The Importance of the Horizon in Demand Planning
In this video, we will discuss the importance of the horizon in demand planning. We will explain what the horizon is, how to determine the right horizon for your organization, and why it is important to get the horizon right.
Demand planning is the process of forecasting future demand and making decisions based on that forecast. The horizon is the time period over which the demand plan is created. The horizon is important because it determines the decisions that can be supported by the demand plan.
For example, if the horizon is six months, then the demand plan can be used to make decisions about production, inventory, and marketing. However, if the horizon is only one month, then the demand plan can only be used to make decisions about inventory.
The right horizon for your organization depends on the lead times of your supply chain. The lead time is the time it takes to produce, deliver, and sell a product. The lead times of your supply chain will determine how far out you need to forecast in order to make informed decisions.
If you get the horizon wrong, it can have a significant impact on your business. If the horizon is too short, you may not have enough time to make the necessary adjustments to your supply chain. If the horizon is too long, you may be wasting resources on products that will not be needed.
So Chakri you talked about the three core elements of a design of a Demand Planning solution, and the first one being the horizon. Could you elaborate more on what that means? Yeah. What's the how do you design the horizon of a Demand Planning model?
So let's first examine what the demand plan, the demand forecast, the demand plan is used for. Right. It's essentially being used for driving the decisions in the supply chain. And the horizon at a broad level is dictated by the lead times of those decisions.
So let me expand on that. If you take any supply chain, your company's supply chain, it has multiple supply chain activities, different types of supply chain activities make up the supply chain. For example, you have move activities, you have make activities, you have buy activities. And any supply chain, depending on the business, has one or more of those types of activities.
So more activity is moving product from one facility to the other, whether it's DC to stores, factories to DCs, DCs to customer locations, make activities are making product, manufacturing product, whether it's finished goods or subassemblies or raw material that goes into the finished goods. And then you have by activities where you're actually buying material or raw material or finished goods from suppliers and bringing it into your into your controlling your supply chain. So each of these activities have physical lead times associated with it. Right?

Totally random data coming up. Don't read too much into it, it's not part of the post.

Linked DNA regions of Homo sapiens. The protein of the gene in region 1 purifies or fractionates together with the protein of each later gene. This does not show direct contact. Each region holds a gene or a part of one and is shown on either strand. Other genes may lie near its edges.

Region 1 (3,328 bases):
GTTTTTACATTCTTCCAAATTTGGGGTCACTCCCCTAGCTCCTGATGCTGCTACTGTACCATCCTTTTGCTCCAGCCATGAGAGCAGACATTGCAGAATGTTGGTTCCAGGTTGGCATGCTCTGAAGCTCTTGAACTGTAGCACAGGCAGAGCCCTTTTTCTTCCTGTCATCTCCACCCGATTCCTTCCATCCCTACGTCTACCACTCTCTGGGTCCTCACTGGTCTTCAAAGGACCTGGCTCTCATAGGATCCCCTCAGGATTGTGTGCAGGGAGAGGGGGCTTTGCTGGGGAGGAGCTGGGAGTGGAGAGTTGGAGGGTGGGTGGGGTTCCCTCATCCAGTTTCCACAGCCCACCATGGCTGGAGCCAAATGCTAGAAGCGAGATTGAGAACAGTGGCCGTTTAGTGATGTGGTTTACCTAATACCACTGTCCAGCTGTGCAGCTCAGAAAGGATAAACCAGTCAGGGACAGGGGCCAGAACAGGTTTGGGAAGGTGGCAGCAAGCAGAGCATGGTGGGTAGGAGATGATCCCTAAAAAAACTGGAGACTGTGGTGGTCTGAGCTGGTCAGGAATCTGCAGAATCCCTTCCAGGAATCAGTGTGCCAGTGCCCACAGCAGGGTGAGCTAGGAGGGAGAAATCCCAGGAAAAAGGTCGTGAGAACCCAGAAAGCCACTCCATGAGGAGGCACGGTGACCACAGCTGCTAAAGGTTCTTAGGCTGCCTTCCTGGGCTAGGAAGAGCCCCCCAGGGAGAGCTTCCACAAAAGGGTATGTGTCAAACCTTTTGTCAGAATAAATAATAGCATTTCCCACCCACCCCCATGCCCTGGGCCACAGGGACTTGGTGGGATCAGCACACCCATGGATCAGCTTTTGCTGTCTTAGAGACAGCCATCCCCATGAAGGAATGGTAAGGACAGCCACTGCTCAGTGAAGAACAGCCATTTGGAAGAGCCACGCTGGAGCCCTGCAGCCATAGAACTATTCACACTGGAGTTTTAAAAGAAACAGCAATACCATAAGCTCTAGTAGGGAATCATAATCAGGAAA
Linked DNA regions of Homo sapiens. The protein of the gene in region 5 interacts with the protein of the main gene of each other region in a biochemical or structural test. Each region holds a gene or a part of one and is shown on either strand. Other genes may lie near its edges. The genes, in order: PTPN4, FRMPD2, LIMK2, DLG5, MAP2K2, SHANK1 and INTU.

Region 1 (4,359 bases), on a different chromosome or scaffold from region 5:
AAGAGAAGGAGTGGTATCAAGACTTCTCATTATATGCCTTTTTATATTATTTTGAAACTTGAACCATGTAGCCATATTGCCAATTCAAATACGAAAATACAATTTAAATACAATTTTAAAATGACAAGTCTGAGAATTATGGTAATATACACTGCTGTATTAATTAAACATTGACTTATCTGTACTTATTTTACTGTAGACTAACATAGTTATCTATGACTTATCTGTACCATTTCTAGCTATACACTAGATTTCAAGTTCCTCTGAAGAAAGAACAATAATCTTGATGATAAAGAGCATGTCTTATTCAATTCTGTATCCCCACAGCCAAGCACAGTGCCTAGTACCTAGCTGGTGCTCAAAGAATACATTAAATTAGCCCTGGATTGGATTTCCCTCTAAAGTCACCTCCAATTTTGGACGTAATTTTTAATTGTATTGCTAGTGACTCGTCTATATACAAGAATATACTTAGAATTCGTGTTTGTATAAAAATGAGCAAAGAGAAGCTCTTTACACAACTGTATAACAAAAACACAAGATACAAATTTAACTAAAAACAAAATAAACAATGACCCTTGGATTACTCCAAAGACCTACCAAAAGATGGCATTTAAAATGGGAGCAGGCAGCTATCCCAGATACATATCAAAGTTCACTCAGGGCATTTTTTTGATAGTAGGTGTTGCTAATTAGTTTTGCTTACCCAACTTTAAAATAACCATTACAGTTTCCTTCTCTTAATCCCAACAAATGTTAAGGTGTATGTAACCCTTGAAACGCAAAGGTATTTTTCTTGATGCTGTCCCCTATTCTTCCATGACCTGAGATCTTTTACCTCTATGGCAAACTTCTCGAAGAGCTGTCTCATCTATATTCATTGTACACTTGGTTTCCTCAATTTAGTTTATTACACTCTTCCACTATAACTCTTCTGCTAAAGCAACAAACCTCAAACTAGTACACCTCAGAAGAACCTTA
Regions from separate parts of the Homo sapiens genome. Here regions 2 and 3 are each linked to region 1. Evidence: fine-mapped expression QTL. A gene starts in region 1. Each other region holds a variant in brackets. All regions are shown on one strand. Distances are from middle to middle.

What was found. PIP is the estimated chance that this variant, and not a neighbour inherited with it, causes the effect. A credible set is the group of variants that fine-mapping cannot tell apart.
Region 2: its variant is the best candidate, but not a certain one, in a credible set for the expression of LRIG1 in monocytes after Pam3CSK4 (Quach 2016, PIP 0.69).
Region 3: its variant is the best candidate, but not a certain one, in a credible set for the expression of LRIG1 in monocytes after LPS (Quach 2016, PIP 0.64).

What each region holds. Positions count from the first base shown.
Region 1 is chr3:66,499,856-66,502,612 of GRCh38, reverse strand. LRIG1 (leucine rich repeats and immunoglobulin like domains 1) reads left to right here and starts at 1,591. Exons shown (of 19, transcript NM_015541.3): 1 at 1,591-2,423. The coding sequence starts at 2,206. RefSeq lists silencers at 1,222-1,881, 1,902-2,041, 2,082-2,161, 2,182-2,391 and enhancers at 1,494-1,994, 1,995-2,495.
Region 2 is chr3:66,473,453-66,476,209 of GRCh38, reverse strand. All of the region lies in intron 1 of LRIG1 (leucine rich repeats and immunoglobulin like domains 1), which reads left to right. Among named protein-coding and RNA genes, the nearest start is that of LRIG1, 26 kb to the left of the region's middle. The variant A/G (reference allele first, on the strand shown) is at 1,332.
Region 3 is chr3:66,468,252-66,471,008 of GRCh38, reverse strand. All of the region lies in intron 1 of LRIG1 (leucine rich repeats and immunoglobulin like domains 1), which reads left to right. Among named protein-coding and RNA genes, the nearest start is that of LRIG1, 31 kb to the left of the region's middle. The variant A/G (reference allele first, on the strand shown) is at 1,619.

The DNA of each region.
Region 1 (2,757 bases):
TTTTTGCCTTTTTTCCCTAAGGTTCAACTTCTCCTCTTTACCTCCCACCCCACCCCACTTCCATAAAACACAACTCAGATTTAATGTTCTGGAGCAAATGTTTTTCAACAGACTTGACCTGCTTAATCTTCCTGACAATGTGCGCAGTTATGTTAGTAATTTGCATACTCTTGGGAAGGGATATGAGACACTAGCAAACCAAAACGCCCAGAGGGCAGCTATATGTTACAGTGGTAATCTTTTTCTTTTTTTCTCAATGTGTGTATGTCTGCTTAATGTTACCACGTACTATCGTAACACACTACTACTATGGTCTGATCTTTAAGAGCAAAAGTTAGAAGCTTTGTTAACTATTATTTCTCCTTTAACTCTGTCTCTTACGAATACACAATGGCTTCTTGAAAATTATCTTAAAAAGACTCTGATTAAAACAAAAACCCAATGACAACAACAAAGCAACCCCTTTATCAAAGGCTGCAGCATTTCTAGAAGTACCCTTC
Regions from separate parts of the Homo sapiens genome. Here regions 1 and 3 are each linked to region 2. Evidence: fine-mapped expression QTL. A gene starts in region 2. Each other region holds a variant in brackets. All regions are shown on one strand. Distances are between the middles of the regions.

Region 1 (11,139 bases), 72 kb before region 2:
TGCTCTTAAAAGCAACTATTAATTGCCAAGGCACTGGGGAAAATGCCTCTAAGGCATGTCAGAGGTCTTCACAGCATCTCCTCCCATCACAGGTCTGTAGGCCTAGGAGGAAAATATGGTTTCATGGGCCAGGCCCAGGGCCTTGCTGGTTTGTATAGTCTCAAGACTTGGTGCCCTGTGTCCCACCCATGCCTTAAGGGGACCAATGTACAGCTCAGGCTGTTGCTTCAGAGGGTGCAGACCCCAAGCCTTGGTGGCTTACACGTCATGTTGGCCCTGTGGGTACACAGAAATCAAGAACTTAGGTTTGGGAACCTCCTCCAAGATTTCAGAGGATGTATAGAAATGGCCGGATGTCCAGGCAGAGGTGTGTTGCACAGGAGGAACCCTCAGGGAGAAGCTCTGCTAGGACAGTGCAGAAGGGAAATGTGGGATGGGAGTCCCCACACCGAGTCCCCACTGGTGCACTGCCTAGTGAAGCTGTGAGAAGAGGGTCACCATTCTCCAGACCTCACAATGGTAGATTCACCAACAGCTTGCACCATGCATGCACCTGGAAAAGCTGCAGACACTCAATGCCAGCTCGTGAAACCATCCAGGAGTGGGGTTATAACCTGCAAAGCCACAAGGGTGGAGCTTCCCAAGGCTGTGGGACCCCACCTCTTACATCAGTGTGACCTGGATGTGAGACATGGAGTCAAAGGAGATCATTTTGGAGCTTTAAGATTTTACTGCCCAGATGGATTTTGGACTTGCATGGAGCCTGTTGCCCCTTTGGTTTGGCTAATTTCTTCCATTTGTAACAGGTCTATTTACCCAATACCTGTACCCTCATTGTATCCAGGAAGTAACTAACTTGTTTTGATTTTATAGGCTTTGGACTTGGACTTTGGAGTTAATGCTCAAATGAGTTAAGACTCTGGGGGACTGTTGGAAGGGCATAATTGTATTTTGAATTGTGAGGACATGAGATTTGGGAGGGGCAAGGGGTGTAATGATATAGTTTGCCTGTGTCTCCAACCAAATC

The physical lead times being the move activity physically, what does it take to move from point A to point B, make something with respect to buying stuff, there are contractual lead times when you place the orders with your supplier, so there's physical lead times in the supply chain. But then in each of these activities, there are other decisions to be made. For example, for the move activities there are decisions related to adding capacity to help the move operation, whether it's logistics capacity or you might need to add storage capacity. And the lead time for adding capacity might be a few months or maybe a few weeks.
Similarly, make operations, make activities of capacities where you might have labor capacity, manufacturing capacity, and the lead time for that might be longer and different raw materials have different long lead time. So how do you design the horizon? It really comes down to depending on the decisions you are trying to support. What is the cumulative lead time from what we call the forecast order decoupling point?
What is a position in the supply chain where you're positioning material in this to be ready to fulfill customer orders. That's the forecast order decoupling point. What is a cumulative lead time from that point upstream to the decision that you're are trying to make? So, for example, if you're trying to make raw material decisions using the demand plan.
Then all the decisions cumulatively, all the lead times of the upstream decisions have to be added up to say, I need this type of Demand Planning horizon. If we have a two-month make activity, a one month move activity. And then the raw material lead time itself is six months. Six months, two months and one month is a nine-month horizon at least that you need as a Demand Planning model.
So it's really the design of the horizon depends on the cumulative lead times and the decisions you are trying to support. So in order to design a Demand Planning horizon, you need to really understand the lead times of your organization, the lead times of all the activities in the supply chain of your organization. And most organizations really don't have a good handle on those lead times. They really don't understand all the lead times of all the decisions that you're trying to make.
So one of the key things that we always advocate is besides the decision map of the organization, you need to have a very good understanding of the lead times of those decisions, and that's very key to designing the Demand Planning horizon.
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